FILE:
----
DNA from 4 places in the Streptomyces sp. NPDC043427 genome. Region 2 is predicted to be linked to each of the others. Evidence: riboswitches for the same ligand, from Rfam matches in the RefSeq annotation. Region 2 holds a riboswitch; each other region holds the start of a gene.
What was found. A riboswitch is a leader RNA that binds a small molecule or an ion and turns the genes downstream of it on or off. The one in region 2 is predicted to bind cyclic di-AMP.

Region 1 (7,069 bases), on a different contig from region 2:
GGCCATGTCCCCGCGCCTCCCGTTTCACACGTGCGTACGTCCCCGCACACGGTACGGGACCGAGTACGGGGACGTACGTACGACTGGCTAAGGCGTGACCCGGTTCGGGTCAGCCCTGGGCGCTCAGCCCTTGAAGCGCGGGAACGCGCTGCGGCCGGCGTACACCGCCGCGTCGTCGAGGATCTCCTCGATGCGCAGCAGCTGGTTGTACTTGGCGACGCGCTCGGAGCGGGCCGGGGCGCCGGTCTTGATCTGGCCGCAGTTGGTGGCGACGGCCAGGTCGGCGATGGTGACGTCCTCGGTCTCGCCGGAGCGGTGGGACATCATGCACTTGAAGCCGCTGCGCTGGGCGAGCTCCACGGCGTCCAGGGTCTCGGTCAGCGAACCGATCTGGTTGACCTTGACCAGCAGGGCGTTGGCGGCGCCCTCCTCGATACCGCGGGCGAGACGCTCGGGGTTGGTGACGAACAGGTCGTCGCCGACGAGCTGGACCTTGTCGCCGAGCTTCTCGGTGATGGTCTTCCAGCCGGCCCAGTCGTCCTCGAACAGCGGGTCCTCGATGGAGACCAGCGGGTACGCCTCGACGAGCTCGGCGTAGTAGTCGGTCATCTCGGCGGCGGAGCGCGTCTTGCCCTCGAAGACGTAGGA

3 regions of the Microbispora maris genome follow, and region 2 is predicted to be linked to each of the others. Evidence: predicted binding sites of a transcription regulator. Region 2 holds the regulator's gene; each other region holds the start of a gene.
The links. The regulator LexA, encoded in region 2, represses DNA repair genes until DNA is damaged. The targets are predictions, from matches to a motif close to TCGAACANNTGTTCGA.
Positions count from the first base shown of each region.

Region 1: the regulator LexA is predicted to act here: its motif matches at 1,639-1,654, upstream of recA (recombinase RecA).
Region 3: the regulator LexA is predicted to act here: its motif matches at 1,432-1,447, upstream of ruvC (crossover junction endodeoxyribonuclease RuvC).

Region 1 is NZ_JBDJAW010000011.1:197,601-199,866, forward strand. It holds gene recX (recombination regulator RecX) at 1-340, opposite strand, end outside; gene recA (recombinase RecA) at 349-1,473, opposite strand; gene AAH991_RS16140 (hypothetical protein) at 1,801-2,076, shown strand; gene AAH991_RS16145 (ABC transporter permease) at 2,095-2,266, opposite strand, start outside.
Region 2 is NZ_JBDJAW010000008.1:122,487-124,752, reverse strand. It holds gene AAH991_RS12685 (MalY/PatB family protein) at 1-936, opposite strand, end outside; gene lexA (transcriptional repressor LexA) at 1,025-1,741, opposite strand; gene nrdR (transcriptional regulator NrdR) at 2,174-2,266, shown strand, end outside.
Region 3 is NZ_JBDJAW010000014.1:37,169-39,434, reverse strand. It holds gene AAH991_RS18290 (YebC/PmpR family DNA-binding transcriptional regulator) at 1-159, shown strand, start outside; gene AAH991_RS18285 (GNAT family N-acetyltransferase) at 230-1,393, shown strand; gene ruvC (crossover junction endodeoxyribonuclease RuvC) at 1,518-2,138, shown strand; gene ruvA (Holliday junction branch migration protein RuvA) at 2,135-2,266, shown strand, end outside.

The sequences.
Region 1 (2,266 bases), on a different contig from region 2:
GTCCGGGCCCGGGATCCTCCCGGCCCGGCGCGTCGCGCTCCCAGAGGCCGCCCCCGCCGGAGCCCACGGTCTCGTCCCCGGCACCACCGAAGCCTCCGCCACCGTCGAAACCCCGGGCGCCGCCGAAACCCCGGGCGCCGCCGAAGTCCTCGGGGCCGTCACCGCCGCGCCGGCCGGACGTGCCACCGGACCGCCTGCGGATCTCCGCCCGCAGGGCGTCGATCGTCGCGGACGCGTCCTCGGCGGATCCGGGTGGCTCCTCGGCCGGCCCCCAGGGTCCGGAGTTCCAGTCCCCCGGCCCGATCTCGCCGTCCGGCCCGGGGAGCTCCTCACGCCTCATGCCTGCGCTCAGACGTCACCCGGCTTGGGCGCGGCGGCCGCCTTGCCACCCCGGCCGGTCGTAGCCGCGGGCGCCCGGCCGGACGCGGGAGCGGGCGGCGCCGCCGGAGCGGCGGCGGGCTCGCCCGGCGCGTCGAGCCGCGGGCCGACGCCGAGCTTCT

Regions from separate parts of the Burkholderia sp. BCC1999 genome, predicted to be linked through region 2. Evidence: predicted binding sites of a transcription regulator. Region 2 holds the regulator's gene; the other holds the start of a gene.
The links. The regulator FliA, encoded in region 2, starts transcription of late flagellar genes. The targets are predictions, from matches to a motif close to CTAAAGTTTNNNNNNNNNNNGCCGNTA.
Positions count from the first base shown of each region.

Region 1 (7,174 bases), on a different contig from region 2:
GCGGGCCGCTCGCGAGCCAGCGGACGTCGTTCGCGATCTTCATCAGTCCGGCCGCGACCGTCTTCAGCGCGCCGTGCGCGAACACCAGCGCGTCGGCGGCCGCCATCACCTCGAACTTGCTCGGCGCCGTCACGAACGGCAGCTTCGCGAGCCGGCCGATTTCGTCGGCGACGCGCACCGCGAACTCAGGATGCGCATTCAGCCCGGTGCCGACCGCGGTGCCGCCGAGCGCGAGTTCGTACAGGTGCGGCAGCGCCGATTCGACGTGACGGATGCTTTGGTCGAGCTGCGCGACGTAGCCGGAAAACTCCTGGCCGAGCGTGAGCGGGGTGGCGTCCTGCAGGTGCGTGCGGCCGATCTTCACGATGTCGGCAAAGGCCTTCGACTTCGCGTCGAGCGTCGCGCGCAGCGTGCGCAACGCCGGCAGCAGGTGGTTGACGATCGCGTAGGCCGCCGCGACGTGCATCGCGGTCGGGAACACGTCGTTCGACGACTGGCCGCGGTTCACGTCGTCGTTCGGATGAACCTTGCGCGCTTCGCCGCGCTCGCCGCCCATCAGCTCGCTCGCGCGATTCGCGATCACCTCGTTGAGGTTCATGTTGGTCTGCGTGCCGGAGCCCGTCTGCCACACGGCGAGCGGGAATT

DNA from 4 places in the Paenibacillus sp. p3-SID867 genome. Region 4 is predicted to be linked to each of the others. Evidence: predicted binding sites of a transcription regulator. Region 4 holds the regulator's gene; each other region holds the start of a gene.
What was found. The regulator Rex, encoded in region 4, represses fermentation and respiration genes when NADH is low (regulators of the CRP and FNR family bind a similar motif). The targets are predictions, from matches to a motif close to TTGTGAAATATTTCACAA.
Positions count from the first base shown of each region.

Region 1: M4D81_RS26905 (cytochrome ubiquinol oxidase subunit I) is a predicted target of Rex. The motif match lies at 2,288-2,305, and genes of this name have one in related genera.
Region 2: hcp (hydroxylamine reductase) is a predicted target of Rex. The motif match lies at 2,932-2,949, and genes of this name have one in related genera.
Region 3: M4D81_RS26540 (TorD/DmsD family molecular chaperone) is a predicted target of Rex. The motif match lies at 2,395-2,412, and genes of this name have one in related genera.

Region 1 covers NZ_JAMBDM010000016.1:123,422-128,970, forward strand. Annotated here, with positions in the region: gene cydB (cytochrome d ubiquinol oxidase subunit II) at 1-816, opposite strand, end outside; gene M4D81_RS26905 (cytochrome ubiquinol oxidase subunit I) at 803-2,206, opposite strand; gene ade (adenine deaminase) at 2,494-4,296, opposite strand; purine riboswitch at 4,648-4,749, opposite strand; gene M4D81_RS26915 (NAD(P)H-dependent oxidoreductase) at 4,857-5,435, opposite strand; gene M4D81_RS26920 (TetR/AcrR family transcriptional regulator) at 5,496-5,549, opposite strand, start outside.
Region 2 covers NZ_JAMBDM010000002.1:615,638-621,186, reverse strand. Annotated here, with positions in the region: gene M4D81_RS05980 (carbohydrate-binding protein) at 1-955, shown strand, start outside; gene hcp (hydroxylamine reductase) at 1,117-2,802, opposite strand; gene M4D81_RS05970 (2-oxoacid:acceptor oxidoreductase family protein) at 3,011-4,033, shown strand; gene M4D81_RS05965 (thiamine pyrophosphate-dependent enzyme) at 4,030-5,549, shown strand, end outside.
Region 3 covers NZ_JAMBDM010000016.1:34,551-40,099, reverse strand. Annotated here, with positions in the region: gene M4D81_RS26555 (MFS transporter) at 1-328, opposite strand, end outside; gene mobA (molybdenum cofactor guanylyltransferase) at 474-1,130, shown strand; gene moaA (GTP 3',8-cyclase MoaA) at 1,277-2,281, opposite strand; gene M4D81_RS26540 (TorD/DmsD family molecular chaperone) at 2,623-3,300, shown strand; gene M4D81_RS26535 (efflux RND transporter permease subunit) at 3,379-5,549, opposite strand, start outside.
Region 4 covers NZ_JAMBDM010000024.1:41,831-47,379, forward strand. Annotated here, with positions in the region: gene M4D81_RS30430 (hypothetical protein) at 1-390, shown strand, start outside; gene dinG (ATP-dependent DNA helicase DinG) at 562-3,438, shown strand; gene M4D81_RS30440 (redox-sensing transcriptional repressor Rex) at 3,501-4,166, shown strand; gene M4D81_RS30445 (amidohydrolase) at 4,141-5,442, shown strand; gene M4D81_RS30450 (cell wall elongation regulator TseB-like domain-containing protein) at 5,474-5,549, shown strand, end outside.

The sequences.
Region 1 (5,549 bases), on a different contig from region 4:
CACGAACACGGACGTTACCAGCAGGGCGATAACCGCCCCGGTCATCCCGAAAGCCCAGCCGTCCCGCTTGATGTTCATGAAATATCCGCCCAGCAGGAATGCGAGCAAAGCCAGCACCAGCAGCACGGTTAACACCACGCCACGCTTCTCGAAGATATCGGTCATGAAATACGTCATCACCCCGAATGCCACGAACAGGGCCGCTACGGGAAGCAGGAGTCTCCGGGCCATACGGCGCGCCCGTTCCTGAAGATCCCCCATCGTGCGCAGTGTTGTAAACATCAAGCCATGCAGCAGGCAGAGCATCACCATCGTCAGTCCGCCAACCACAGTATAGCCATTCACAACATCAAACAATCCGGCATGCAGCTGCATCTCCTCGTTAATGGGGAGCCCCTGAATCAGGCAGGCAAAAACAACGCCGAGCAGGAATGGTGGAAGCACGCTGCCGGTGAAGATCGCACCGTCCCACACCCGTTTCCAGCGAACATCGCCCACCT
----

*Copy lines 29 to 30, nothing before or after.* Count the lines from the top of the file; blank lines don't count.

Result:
Region 3 covers NZ_JAMBDM010000016.1:34,551-40,099, reverse strand. Annotated here, with positions in the region: gene M4D81_RS26555 (MFS transporter) at 1-328, opposite strand, end outside; gene mobA (molybdenum cofactor guanylyltransferase) at 474-1,130, shown strand; gene moaA (GTP 3',8-cyclase MoaA) at 1,277-2,281, opposite strand; gene M4D81_RS26540 (TorD/DmsD family molecular chaperone) at 2,623-3,300, shown strand; gene M4D81_RS26535 (efflux RND transporter permease subunit) at 3,379-5,549, opposite strand, start outside.
Region 4 covers NZ_JAMBDM010000024.1:41,831-47,379, forward strand. Annotated here, with positions in the region: gene M4D81_RS30430 (hypothetical protein) at 1-390, shown strand, start outside; gene dinG (ATP-dependent DNA helicase DinG) at 562-3,438, shown strand; gene M4D81_RS30440 (redox-sensing transcriptional repressor Rex) at 3,501-4,166, shown strand; gene M4D81_RS30445 (amidohydrolase) at 4,141-5,442, shown strand; gene M4D81_RS30450 (cell wall elongation regulator TseB-like domain-containing protein) at 5,474-5,549, shown strand, end outside.